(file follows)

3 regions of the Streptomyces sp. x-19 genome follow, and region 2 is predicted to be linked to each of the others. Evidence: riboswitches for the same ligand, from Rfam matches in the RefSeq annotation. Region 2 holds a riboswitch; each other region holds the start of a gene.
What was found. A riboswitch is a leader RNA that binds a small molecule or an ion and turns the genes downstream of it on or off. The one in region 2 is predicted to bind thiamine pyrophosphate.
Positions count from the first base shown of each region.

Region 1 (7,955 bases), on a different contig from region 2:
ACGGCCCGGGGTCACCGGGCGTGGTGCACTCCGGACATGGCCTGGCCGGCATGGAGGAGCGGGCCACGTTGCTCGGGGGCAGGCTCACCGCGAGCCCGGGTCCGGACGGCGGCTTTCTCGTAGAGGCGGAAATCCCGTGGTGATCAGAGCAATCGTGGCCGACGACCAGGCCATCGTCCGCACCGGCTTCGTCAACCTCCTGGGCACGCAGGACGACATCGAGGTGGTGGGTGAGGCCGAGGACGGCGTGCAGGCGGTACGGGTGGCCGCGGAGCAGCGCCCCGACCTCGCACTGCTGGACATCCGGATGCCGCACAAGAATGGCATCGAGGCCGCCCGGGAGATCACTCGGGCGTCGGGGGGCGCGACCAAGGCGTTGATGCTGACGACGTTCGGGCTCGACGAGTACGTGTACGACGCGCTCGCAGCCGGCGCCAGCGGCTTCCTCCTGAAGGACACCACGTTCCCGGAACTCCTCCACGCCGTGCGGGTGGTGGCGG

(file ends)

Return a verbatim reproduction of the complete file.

3 regions of the Streptomyces sp. x-19 genome follow, and region 2 is predicted to be linked to each of the others. Evidence: riboswitches for the same ligand, from Rfam matches in the RefSeq annotation. Region 2 holds a riboswitch; each other region holds the start of a gene.
What was found. A riboswitch is a leader RNA that binds a small molecule or an ion and turns the genes downstream of it on or off. The one in region 2 is predicted to bind thiamine pyrophosphate.
Positions count from the first base shown of each region.

Region 1 (7,955 bases), on a different contig from region 2:
ACGGCCCGGGGTCACCGGGCGTGGTGCACTCCGGACATGGCCTGGCCGGCATGGAGGAGCGGGCCACGTTGCTCGGGGGCAGGCTCACCGCGAGCCCGGGTCCGGACGGCGGCTTTCTCGTAGAGGCGGAAATCCCGTGGTGATCAGAGCAATCGTGGCCGACGACCAGGCCATCGTCCGCACCGGCTTCGTCAACCTCCTGGGCACGCAGGACGACATCGAGGTGGTGGGTGAGGCCGAGGACGGCGTGCAGGCGGTACGGGTGGCCGCGGAGCAGCGCCCCGACCTCGCACTGCTGGACATCCGGATGCCGCACAAGAATGGCATCGAGGCCGCCCGGGAGATCACTCGGGCGTCGGGGGGCGCGACCAAGGCGTTGATGCTGACGACGTTCGGGCTCGACGAGTACGTGTACGACGCGCTCGCAGCCGGCGCCAGCGGCTTCCTCCTGAAGGACACCACGTTCCCGGAACTCCTCCACGCCGTGCGGGTGGTGGCGG